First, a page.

Trouble accepting compliments is a long-favored topic of feminist bloggers, one that has been discussed for literal years prior to Plumcake’s post. Admittedly, considering neither this nor Plumcake’s blog are part of the feminist blogosphere, it’s understandable that y’all would have no idea that was the case. But truly, the idea that Plumcake’s post was the first to ever take note of this phenomenon and was also the first to give advice on overcoming it is, frankly, laughable.

    Secondly, Kate Harding has been clear about stepping back from the “Fatosphere” (lord, I hate that word) for many months now. Thirdly, I am pretty hip to “fatosphere” goings on but I don’t really consider Manolo for the Big Girl to be part of said fatosphere as that blog is kind of explicitly non-political. I don’t read it, for example, and SFAIK it’s not on the widely-read “fatosphere” aggregate feed.

    My point being, I suspect this is simply a coincidence.




  3. The Rotund Says:

    Aw, man, I thought *I* was the great champion of the Fatosphere (actually, we are legion). *laugh*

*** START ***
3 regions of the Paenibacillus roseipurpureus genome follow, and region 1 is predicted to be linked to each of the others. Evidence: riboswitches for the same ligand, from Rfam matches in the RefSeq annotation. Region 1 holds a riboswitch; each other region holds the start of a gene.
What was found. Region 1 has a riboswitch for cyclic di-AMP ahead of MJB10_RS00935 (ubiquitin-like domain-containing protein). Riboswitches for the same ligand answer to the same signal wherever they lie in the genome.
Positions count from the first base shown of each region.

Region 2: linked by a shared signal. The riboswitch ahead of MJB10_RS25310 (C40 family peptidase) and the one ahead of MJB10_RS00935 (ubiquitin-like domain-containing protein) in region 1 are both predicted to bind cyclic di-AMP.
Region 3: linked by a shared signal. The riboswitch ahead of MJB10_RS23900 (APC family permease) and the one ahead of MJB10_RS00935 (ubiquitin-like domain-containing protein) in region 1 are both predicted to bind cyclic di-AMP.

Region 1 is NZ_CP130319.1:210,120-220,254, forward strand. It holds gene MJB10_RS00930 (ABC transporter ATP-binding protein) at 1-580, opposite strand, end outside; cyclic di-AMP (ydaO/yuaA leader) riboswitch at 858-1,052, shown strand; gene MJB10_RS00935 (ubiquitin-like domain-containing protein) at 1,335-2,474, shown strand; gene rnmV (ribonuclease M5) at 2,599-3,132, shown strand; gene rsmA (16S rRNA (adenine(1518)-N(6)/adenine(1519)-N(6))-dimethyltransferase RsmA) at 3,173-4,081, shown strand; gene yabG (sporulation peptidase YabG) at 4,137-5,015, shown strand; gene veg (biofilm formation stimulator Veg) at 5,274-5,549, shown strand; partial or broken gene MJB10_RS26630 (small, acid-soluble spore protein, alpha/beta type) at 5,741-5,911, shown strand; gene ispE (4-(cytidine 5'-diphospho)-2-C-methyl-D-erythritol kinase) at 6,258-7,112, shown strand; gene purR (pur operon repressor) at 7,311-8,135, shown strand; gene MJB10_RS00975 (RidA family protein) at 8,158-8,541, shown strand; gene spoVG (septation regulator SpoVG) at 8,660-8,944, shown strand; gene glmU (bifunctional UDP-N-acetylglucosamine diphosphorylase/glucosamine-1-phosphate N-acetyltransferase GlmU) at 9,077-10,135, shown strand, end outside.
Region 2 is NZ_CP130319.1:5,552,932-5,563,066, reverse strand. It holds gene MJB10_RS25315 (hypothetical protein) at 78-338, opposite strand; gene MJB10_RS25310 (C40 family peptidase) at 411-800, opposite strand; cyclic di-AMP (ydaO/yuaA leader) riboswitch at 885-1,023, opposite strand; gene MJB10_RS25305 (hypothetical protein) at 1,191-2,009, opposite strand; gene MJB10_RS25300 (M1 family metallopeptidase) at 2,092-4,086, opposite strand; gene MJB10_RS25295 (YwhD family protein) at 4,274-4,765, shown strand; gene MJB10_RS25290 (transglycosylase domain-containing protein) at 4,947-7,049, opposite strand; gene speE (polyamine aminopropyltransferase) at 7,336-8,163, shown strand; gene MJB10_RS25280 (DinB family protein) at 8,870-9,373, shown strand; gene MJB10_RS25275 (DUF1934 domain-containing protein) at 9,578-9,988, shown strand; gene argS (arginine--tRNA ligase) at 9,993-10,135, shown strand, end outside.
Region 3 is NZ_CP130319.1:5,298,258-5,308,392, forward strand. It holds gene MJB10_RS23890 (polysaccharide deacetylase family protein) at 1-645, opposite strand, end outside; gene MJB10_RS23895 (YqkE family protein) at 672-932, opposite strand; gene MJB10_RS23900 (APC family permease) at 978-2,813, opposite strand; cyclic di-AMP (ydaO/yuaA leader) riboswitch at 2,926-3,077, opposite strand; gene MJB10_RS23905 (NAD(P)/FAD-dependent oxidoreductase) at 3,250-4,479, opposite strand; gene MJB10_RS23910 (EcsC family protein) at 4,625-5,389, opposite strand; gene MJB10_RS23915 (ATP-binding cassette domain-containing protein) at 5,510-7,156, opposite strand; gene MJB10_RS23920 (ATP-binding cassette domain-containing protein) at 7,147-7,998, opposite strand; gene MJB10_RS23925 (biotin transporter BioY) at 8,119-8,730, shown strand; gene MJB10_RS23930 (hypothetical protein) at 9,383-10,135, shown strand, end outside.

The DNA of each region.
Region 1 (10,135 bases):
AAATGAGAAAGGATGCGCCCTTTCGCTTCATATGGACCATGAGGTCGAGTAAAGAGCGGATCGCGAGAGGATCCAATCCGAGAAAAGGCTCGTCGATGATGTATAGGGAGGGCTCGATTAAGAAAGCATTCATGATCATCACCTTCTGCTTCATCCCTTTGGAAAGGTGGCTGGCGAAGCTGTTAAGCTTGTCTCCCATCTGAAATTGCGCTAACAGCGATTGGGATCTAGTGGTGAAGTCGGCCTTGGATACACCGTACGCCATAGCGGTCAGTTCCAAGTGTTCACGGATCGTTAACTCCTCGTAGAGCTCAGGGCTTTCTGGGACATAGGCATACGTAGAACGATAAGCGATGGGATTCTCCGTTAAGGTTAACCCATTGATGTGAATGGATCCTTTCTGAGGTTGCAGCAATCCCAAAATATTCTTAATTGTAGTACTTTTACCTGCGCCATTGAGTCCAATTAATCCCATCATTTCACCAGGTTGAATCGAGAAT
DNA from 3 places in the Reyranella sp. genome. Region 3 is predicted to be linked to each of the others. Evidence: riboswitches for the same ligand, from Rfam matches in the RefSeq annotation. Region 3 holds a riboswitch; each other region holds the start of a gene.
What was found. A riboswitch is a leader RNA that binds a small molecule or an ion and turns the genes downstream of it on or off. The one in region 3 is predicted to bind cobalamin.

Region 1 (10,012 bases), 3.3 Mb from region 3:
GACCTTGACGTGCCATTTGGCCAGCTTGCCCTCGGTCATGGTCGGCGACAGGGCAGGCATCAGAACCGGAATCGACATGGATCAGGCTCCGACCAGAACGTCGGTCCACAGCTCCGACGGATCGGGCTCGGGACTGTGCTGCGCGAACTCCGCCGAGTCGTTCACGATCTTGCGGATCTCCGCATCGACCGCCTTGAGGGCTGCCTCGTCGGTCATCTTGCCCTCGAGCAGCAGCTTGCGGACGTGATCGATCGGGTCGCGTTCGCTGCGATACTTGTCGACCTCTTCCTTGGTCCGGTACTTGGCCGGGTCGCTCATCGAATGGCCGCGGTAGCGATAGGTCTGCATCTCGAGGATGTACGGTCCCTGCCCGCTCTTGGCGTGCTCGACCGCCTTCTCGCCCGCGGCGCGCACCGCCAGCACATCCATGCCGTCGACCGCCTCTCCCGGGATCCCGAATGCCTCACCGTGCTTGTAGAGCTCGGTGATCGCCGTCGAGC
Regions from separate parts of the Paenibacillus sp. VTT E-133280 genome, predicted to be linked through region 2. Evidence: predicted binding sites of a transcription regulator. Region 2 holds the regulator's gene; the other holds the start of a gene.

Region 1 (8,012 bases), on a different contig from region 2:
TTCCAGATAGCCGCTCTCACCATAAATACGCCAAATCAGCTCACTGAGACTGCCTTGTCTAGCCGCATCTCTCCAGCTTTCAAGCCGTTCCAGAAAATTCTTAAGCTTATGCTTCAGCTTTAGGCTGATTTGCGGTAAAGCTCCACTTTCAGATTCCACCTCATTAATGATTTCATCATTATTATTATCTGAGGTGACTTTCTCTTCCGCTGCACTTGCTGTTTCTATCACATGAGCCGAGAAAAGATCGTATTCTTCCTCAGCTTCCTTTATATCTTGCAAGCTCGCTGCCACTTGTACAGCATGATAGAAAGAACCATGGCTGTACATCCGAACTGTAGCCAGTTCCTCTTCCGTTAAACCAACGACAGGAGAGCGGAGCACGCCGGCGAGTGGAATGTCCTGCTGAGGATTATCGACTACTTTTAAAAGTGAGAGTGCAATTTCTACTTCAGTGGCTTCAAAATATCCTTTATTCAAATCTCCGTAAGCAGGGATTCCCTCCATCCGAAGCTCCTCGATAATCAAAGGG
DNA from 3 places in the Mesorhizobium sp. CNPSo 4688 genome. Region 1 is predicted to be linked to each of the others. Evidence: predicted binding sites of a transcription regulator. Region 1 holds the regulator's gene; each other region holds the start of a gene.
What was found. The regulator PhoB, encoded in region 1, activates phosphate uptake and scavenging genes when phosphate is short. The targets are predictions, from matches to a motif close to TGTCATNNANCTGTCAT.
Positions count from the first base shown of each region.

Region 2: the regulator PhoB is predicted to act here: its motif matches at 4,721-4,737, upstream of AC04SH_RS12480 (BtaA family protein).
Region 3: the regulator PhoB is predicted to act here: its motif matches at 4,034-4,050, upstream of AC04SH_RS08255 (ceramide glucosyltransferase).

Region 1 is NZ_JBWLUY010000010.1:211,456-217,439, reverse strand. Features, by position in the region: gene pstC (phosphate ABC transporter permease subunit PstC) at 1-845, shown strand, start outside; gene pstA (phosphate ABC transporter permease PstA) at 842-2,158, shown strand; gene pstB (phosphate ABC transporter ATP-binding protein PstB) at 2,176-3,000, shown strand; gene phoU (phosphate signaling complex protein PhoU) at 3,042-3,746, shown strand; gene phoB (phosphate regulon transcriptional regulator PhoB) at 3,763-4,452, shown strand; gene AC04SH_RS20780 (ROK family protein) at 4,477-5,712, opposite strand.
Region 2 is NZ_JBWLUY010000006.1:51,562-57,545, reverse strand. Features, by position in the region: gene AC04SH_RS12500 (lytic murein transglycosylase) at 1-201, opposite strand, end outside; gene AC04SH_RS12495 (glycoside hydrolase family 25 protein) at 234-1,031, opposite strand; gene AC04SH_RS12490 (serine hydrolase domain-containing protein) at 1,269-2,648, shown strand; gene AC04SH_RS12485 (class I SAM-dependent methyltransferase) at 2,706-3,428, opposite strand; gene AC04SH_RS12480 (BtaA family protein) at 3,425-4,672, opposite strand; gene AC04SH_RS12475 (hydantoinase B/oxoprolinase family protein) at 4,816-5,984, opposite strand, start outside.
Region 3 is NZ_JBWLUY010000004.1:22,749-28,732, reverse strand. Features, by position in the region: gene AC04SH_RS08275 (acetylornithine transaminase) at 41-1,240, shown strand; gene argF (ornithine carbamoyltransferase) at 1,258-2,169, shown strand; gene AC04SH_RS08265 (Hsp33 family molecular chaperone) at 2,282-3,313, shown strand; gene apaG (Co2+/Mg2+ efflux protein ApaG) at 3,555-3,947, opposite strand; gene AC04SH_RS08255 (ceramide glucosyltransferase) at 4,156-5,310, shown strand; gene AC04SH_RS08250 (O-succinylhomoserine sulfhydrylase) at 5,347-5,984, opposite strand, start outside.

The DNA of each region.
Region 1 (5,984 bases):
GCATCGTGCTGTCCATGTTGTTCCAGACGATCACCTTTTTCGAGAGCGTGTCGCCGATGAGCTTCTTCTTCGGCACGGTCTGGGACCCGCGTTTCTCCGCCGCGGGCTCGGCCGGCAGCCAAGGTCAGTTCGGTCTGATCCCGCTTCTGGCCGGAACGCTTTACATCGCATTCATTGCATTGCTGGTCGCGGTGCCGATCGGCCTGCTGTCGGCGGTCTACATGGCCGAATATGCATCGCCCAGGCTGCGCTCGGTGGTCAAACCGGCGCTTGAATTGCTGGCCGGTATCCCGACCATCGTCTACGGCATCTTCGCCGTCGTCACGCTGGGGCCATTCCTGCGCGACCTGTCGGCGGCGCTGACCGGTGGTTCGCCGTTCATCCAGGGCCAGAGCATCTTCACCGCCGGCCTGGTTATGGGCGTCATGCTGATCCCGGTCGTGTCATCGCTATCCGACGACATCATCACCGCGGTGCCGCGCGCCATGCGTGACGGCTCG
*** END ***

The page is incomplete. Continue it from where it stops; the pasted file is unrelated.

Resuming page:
There is certainly overlap there but one thing I have noticed in three years of fat blogging is that certain topics are cyclic (I’ve blogged on accepting compliments a number of times myself) and they often crop up in multiple places at the same time. Compliments and the acceptance of them is one of those topics (I’ve posted on it several times myself and was actually pondering another post about it because it is just about that time).

    I am kind of curious why you jumped instantly to the problem of crediting other blog posts, however. It feels like there is something personal going on at some level.




  4. jelodi97 Says:

    Please alert the Jezzie commenters to this Manolo. If there is one group of folks who do not put up with these shenanigans, it is the Jezebel/Gawker comment crowd.




  5. Julia Says:

    It’s too bad that Ms. Harding did not acknowledge people who have influenced her. I’ve noticed she has a tendency to act as if her ideas appeared fully born, like Athena, as opposed to resulting from discussion and influence of other people.

    Although if we are speaking of influences, surely we must also pay homage to the glorious Miss Manners?




  6. Manolo the Shoeblogger Says:

    @Lesley Ordinarily, the Manolo would be willing to accept your assertion that this was the mere coincidence (indeed this was the Manolo’s first assumption before reading the piece), however, in this case, it does not seem likely. Not only was this post widely followed, tweeted, and linked to, but also, Manolo for the Big Girl, is the not insubstantial blog, being read by tens of thousands of people each week.